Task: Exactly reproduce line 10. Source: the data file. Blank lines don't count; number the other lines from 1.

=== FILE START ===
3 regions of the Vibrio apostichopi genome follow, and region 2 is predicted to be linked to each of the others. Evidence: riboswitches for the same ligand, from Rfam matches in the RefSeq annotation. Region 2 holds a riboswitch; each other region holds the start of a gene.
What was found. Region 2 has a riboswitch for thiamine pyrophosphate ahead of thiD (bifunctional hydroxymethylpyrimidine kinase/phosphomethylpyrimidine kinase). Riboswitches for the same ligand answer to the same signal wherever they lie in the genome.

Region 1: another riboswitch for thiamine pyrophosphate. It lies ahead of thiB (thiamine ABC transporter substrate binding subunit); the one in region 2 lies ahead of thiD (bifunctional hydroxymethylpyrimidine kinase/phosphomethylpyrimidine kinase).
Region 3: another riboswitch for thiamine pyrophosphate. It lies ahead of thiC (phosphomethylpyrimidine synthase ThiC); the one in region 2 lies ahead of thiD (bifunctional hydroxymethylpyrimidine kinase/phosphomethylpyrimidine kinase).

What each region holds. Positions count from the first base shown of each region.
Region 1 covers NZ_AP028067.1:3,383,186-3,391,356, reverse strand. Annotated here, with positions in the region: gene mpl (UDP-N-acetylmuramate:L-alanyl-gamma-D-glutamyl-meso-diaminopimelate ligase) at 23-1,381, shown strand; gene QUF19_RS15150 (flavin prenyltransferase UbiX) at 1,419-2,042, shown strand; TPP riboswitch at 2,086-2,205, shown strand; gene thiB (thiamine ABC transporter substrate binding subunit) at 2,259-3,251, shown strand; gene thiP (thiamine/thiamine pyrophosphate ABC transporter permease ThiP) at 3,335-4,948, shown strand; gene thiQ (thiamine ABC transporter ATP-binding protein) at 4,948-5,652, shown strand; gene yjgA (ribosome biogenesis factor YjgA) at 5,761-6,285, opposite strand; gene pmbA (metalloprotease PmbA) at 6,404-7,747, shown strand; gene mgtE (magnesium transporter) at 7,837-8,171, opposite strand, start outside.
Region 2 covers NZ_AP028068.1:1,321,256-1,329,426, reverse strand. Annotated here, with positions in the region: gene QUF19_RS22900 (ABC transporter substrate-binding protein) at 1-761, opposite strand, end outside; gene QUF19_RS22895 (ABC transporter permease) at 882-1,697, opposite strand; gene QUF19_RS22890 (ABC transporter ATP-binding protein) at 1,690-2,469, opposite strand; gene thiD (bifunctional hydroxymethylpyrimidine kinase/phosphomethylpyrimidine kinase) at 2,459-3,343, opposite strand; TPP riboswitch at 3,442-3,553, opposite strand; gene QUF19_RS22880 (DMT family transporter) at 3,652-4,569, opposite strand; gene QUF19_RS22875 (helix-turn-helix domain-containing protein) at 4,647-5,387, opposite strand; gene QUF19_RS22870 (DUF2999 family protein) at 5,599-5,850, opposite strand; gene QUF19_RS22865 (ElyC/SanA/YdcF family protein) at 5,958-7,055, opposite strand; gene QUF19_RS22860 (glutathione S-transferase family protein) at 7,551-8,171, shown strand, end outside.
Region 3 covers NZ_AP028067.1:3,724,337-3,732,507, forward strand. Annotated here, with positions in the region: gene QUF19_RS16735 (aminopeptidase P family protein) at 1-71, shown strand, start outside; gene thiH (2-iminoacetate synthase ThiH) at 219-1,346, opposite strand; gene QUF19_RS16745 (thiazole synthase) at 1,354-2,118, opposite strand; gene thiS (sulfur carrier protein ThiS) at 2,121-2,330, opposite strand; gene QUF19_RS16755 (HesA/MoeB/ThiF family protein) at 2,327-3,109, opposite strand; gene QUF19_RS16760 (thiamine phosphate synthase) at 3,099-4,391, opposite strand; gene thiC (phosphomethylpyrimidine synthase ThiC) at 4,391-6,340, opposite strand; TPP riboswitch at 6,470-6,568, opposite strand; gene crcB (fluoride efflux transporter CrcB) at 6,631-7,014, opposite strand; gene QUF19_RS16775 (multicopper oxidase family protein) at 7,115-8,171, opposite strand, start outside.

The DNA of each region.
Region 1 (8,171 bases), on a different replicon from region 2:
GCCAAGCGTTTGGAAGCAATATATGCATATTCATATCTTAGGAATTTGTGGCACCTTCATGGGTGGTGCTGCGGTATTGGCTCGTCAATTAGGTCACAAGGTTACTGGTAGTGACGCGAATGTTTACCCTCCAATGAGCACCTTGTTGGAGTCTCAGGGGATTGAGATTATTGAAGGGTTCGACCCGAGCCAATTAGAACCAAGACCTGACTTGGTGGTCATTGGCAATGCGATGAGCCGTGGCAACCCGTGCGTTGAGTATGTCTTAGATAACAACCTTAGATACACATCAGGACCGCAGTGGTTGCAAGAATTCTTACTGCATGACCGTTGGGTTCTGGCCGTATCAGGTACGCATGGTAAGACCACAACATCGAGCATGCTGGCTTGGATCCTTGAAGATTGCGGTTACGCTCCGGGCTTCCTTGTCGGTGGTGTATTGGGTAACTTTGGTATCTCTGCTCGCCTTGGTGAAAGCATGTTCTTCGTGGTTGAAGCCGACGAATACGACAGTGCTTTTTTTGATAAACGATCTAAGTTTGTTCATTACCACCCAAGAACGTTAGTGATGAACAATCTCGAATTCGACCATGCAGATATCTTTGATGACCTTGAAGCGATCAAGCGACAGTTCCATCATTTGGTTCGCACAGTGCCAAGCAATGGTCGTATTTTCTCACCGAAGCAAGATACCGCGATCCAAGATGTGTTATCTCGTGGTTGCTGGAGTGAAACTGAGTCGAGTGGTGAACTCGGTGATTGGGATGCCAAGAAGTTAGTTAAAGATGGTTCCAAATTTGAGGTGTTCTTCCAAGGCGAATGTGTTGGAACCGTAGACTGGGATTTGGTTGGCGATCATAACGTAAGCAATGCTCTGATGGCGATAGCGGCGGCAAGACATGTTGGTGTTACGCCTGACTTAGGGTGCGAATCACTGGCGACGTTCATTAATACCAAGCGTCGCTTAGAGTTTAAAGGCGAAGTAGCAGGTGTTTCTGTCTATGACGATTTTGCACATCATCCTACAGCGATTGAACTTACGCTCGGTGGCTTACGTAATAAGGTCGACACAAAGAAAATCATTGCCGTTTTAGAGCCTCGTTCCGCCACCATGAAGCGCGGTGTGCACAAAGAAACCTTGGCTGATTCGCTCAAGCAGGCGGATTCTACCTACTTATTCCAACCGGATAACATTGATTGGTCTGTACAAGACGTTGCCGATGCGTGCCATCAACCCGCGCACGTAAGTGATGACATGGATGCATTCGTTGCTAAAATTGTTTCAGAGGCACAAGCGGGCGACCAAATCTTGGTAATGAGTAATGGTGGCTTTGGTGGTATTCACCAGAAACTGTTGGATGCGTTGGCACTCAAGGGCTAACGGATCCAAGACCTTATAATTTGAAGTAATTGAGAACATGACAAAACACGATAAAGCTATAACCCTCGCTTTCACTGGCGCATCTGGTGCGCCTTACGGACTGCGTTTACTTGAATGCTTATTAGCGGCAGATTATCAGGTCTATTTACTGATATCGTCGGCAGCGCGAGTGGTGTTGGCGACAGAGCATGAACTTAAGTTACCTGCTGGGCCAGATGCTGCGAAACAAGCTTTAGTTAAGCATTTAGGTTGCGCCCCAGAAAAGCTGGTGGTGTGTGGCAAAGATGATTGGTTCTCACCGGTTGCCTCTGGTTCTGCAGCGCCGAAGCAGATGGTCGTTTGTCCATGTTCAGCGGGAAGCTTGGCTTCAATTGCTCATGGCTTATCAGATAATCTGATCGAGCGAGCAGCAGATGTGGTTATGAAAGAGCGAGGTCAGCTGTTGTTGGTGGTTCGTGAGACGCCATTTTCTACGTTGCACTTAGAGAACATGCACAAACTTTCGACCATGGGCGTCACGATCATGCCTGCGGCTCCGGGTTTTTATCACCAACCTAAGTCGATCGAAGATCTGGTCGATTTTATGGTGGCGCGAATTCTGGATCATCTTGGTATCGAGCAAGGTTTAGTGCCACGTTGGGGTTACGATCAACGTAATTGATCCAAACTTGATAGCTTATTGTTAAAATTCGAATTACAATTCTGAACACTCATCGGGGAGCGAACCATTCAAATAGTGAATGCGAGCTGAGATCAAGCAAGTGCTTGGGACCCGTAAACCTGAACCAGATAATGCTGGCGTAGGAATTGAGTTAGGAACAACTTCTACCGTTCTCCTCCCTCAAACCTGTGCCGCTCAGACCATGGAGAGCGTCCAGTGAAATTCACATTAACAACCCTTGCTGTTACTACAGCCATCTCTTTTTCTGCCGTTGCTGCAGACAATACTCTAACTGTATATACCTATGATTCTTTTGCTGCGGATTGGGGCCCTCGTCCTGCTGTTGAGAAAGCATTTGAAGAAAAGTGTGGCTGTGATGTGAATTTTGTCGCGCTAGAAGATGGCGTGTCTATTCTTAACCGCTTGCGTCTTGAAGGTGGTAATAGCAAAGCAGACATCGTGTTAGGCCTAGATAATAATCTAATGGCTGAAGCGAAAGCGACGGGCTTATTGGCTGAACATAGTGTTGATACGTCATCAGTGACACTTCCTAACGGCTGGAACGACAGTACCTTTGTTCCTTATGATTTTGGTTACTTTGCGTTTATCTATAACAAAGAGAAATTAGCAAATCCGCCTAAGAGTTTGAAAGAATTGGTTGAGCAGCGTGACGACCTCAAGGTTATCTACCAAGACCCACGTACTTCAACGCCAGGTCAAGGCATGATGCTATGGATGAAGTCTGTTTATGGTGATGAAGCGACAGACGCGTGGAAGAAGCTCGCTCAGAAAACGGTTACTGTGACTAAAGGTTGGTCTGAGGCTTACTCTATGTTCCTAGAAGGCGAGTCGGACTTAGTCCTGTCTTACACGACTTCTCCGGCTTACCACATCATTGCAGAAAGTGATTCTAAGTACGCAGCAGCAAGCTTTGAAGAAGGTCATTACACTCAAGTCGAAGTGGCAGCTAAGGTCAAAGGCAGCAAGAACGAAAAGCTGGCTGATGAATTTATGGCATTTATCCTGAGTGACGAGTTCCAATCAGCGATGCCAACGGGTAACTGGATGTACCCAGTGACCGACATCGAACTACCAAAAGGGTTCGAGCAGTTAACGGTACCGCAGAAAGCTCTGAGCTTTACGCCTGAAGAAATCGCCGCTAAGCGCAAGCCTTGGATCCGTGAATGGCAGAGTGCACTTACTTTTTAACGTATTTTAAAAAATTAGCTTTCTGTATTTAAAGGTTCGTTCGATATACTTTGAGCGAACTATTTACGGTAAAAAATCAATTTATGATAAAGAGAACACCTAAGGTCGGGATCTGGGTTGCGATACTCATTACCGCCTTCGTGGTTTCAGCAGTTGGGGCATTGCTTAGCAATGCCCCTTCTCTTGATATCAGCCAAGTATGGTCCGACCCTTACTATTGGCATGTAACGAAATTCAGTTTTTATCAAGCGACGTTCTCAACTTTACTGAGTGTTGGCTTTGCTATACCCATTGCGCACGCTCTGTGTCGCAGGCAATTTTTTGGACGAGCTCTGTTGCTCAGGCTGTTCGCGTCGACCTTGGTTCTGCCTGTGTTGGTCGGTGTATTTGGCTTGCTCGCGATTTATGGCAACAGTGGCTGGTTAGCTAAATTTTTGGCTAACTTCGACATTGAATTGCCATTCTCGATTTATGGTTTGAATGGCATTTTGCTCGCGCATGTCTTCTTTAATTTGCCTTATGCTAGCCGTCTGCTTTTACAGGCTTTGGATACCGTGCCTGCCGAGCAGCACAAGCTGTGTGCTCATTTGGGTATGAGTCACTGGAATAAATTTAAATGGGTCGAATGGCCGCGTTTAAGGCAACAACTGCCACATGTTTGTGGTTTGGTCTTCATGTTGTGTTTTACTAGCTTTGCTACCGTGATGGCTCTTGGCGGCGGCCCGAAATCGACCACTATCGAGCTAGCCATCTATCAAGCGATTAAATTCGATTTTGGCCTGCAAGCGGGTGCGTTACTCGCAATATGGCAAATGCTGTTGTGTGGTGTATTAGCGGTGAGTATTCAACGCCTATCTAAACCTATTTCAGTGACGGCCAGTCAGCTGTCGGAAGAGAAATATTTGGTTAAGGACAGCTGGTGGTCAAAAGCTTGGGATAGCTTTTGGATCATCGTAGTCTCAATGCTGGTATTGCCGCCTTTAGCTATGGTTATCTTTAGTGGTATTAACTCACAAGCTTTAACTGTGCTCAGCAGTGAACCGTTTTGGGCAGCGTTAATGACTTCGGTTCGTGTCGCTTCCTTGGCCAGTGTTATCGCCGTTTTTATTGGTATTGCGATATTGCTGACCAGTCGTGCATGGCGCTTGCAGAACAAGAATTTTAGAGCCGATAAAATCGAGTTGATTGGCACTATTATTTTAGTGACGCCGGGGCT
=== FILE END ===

Region 1 (8,171 bases), on a different replicon from region 2: